I believe these results indicate the scale of the challenges we all have in building a shared understanding in Northern Ireland about what we are trying to achieve through Welfare Reform, to acknowledge that there are some negative aspects and agree to work together to mitigate the impact of these in order to ensure that The Welfare Reform changes in Northern Ireland delivers real benefits for our people.
As Minister for Social Development, I have responsibility for urban regeneration and community development in addition to housing, social security benefits, pensions and child maintenance. We are the Department that is directly involved in helping people and communities improve their lives through everything we do.
We invest £70million on an annual basis in urban regeneration and community development, and pay over £5 billion in benefits each year and this year spent £ 364m on housing across Northern Ireland. Through this work, my Department touches the lives of every person in Northern Ireland.
In implementing reform my Department stands by its commitment to protect the most vulnerable and provide support for those whose sickness or disability puts them in difficulty. I want to ensure there is financial support for people who have short term emergency needs to meet general living expenses for day to day living or for housing needs. That is why as part of Welfare Reform I am introducing the new Discretionary Support Policy underpinned by the new Discretionary Support Scheme and increased funding for Discretionary Housing Fund.
If you are sick then the welfare system will continue to support you. If you are sick but have a likelihood of a recovery, the welfare system should support you, stay with you as your condition changes or improves and make sure you can take the opportunities to work when you are able.
What it should not do is consign you to a life on benefits, never check on your condition and allow you to languish there indefinitely – as has been the case for over 33,000 people in Northern Ireland who have been on incapacity benefit for more than 10 years
It is my belief that where they are able, those receiving support from the welfare system should be helped to move from dependence to independence. So whilst you need support you will receive it but if you are able to work, we should make it financially worthwhile and should both support and encourage you. What it should not do is to trap you in a place where you receive so much in benefits that a return to work is unaffordable.
In October I announced that I had reached agreement on flexibilities in the way Universal Credit can be paid in Northern Ireland. I started the discussions with Lord Freud because I had listened to the representations made to me by many of you and others and I was convinced that we needed to make changes to how Universal Credit was being designed in order to protect the most vulnerable in our society.
Having secured this flexibility officials in my Department have now started to develop the guidance and criteria to be used in making decisions around Universal Credit payment arrangements. The focus of this work is on ensuring vulnerable people are able to receive payment in a way which meets their needs. Additionally my Department is looking at the access channels for claiming Universal Credit to ensure we maximise the way our customers can access our services.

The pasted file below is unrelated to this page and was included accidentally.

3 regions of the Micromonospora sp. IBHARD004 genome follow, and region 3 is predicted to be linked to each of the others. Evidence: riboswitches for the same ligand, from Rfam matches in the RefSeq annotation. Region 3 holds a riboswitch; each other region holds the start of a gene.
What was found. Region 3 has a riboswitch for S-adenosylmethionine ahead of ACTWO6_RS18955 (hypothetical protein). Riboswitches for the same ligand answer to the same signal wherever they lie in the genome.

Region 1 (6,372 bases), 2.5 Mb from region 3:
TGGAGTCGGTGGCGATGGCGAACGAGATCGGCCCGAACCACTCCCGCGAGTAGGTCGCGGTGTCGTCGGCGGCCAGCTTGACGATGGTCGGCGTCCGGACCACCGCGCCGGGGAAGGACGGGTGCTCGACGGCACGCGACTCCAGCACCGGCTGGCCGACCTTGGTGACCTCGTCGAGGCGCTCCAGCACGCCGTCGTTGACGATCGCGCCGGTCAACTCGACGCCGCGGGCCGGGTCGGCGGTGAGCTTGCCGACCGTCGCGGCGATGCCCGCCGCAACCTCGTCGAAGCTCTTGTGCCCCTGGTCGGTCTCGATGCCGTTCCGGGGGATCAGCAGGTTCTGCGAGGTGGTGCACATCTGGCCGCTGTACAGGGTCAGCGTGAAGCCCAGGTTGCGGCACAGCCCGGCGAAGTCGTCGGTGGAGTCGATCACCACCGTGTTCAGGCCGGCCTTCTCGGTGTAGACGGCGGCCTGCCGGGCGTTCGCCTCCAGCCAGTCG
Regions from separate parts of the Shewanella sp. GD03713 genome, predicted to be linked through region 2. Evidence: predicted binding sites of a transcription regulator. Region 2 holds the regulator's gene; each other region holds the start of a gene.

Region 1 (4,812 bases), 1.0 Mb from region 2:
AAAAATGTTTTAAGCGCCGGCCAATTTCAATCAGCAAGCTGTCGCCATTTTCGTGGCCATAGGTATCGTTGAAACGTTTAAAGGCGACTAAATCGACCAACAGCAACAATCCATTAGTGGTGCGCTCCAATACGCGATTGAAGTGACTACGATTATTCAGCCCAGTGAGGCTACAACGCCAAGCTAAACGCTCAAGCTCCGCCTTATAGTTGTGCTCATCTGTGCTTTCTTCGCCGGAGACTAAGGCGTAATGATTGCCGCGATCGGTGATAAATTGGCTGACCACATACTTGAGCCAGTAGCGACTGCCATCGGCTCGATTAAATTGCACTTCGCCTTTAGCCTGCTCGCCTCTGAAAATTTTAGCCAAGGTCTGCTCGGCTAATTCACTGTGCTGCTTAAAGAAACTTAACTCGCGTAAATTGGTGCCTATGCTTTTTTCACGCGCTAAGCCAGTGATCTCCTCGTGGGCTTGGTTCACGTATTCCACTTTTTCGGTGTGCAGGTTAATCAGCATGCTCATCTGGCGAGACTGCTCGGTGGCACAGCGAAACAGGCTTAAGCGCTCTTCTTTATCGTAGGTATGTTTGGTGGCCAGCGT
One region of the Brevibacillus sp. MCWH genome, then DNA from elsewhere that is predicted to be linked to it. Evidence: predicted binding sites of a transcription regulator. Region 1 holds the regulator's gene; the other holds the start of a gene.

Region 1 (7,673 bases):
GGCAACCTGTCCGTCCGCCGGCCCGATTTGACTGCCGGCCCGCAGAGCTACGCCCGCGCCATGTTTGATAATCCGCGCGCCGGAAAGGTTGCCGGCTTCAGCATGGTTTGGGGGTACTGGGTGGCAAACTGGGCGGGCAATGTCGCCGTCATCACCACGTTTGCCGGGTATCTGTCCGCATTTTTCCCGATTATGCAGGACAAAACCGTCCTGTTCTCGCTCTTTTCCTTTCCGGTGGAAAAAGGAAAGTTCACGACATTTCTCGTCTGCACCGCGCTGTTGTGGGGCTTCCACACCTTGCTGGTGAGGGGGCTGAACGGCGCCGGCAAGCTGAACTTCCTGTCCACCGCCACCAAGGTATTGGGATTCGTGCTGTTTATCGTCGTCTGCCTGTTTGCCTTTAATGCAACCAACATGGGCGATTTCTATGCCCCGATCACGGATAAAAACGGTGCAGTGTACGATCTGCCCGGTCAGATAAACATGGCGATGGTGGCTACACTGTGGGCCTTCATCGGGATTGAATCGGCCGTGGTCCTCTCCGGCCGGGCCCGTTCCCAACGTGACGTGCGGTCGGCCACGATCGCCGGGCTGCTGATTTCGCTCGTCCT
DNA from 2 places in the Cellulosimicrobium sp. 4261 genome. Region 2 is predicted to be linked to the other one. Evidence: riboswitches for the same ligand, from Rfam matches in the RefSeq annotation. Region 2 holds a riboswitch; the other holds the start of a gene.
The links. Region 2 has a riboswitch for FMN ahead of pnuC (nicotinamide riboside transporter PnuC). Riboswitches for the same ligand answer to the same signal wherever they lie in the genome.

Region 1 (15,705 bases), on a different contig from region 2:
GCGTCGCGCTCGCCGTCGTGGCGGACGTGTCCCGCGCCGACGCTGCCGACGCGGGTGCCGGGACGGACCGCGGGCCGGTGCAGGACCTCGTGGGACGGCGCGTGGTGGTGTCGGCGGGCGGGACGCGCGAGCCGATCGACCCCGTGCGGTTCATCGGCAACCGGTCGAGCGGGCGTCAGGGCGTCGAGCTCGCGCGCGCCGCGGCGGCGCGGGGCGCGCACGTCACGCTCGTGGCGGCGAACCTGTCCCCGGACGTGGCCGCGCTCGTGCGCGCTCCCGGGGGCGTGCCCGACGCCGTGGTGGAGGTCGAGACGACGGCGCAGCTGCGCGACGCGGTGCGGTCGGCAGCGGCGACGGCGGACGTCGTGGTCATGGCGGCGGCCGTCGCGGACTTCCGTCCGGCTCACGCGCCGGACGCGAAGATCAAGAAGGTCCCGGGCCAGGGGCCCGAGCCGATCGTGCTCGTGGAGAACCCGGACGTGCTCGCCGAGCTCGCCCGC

For someone from a family where no one has ever worked, there can be pressure to conform to a life on benefits as a preferable alternative to the “mug’s game” of work. It is regrettable that across generations and throughout communities, worklessness has for some people become ingrained into everyday life and those affected are losing out on the benefits associated with being in work. So together, we have to change systems, behaviours and attitudes and we have to change fast without leaving the most vulnerable behind.
We need to change the incentives in the welfare system so that they act as a springboard rather than a trap, rewarding those who move into work and redesigning the system in a way that restores fiscal stability while restoring lives at the same time.
We also need to change perceptions which will require changes in the attitudes and behaviours of those both in and outside of the social welfare system. We need to be able to demonstrate that the welfare system is seen to properly support people in need but also not to trap people in need. If we are to build a new welfare system, we have to realise that not everyone is starting from the same place. Not everyone understands the benefits of work, the feelings of self worth or the opportunity to build self-esteem.
Welfare Reform is necessary and will bring much that is positive, but, I do not underestimate the challenges we will face to manage the transition.
One aspect of the reform programme on which I do have significant concerns relates to Personal Independence Payment and the proposed managed migration of the 113,000 working age customers currently receiving Disability Living Allowance.
I have previously set out some of my concerns publicly that this aspect of PIP is driven primarily by the need to save money. I would re-iterate today my concern that this migration could have a real negative impact in some of our most deprived communities at a time of economic hardship. I have asked my officials to develop an understanding of the potential impact on the most deprived areas and I do believe there is a case for delay in the migration aspect of PIP to at least allow for economic conditions to improve.
This does not take away from the fact that the Disability Living Allowance benefit is no longer fit for